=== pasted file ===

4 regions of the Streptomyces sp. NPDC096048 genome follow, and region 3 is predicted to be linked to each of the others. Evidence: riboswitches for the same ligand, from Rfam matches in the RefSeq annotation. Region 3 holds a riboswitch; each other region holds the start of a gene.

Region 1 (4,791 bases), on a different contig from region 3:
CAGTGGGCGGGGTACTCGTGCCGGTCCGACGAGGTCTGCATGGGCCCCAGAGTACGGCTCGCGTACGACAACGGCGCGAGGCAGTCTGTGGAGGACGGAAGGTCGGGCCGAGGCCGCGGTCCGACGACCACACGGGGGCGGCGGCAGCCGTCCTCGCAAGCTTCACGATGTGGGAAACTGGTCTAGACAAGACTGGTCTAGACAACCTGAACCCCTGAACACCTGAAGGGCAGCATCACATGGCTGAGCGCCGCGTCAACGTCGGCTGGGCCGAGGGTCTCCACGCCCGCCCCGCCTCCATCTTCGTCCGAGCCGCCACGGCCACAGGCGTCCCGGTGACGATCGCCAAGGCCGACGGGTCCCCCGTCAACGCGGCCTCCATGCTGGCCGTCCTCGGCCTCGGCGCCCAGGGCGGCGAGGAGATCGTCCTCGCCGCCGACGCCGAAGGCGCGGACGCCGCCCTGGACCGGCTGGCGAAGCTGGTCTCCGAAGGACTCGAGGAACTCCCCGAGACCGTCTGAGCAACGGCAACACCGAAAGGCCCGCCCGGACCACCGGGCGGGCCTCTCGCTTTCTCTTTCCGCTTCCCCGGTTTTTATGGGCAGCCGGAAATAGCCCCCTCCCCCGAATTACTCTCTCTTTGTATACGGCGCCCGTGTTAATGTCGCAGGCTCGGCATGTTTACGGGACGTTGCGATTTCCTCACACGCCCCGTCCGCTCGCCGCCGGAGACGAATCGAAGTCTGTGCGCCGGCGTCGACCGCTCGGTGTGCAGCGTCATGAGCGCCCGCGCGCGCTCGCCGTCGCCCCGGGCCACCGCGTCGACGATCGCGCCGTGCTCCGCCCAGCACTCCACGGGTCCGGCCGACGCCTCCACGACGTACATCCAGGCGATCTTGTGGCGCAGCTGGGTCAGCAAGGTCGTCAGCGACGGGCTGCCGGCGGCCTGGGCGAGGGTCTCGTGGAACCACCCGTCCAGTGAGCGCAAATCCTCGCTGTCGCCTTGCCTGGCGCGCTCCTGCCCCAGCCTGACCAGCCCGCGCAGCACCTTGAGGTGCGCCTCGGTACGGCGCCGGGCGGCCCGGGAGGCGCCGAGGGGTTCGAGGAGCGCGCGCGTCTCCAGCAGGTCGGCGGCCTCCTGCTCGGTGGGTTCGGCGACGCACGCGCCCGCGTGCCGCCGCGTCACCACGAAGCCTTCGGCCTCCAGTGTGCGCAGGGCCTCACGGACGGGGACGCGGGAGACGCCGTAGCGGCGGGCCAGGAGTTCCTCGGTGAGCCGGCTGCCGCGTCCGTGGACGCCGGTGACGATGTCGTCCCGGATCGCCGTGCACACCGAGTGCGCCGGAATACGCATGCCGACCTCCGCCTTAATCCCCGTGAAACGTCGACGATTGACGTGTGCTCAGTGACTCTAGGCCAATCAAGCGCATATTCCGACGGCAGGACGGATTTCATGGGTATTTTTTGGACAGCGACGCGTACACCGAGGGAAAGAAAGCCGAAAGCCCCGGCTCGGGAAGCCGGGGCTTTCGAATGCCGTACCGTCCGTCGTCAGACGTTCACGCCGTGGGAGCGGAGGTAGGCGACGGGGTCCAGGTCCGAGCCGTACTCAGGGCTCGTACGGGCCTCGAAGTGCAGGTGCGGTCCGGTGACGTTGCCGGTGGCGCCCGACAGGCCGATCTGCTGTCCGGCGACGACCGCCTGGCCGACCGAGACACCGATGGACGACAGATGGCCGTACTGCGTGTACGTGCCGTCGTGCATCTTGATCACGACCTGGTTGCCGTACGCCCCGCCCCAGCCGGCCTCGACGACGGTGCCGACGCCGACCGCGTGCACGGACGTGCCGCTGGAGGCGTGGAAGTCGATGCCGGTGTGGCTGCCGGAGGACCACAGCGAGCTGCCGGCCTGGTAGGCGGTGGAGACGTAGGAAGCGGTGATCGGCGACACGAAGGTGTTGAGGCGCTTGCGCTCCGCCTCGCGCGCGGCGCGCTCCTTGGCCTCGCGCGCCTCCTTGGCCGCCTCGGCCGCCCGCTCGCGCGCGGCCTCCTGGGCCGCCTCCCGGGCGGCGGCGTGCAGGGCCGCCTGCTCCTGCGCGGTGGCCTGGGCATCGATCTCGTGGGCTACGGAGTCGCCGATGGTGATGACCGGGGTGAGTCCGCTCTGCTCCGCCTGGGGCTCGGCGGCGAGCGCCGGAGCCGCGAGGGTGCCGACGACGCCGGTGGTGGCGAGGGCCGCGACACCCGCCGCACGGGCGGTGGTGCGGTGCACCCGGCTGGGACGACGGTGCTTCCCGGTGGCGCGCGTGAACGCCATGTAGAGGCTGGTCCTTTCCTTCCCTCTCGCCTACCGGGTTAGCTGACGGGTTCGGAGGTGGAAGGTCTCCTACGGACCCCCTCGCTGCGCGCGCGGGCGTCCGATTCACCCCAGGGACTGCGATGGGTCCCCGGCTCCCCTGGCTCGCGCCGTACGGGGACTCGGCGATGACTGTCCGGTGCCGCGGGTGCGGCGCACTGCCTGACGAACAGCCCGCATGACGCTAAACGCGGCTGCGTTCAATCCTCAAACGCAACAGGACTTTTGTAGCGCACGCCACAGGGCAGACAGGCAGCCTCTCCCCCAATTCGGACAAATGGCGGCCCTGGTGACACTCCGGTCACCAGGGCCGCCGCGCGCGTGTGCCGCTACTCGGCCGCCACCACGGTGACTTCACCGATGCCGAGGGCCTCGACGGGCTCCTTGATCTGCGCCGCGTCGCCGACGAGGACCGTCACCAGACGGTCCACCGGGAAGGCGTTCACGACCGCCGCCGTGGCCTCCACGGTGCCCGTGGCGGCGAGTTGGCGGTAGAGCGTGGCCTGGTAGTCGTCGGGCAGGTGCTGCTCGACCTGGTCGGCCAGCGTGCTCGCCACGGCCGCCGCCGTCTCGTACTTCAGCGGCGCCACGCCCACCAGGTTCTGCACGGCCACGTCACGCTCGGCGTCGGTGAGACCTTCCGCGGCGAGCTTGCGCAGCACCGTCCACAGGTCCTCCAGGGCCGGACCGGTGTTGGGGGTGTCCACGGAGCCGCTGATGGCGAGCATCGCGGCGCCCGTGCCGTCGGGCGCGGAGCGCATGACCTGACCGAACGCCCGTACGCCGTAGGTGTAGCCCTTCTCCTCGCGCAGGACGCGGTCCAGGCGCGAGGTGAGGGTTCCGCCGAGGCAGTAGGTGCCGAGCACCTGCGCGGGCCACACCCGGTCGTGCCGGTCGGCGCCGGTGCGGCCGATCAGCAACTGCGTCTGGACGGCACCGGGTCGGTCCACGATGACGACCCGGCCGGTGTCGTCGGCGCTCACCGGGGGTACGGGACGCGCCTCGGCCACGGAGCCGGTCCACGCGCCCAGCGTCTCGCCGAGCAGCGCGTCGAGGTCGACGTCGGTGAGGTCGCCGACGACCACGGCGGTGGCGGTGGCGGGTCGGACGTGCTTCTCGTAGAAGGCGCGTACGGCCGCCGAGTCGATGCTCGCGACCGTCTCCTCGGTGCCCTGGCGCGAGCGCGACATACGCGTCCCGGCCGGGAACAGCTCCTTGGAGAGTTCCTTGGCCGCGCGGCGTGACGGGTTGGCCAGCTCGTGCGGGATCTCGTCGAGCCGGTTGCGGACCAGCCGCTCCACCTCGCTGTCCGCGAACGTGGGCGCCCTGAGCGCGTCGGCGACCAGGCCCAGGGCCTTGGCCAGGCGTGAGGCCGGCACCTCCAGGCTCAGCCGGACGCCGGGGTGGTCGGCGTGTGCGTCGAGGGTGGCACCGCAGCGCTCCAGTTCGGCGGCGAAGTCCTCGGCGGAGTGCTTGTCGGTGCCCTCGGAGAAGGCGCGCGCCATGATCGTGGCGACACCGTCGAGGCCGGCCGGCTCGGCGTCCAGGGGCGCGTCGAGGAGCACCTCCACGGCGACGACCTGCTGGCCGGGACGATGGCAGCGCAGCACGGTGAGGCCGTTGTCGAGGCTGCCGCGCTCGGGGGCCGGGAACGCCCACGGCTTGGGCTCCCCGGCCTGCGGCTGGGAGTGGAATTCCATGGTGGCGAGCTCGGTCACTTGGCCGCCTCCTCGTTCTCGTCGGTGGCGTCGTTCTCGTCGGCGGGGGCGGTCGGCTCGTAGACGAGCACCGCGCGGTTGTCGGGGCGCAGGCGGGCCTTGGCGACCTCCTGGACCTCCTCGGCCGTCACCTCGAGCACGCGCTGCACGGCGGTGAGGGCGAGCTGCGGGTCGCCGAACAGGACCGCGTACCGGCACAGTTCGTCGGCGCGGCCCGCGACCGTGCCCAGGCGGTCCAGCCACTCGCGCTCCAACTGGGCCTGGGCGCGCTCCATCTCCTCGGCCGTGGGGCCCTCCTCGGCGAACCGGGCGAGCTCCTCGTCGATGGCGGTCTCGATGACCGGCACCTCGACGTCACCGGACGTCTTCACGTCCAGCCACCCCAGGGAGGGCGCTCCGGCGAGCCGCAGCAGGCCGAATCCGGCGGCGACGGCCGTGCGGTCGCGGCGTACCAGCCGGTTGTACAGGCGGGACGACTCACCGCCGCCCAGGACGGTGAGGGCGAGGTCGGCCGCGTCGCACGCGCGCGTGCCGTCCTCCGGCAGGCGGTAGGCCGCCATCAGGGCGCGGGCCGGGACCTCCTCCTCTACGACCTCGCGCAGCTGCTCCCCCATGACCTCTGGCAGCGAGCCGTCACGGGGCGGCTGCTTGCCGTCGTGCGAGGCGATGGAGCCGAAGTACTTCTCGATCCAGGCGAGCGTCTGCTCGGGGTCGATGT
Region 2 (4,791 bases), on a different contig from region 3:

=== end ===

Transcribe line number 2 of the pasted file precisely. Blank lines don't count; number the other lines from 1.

Region 1 (4,791 bases), on a different contig from region 3: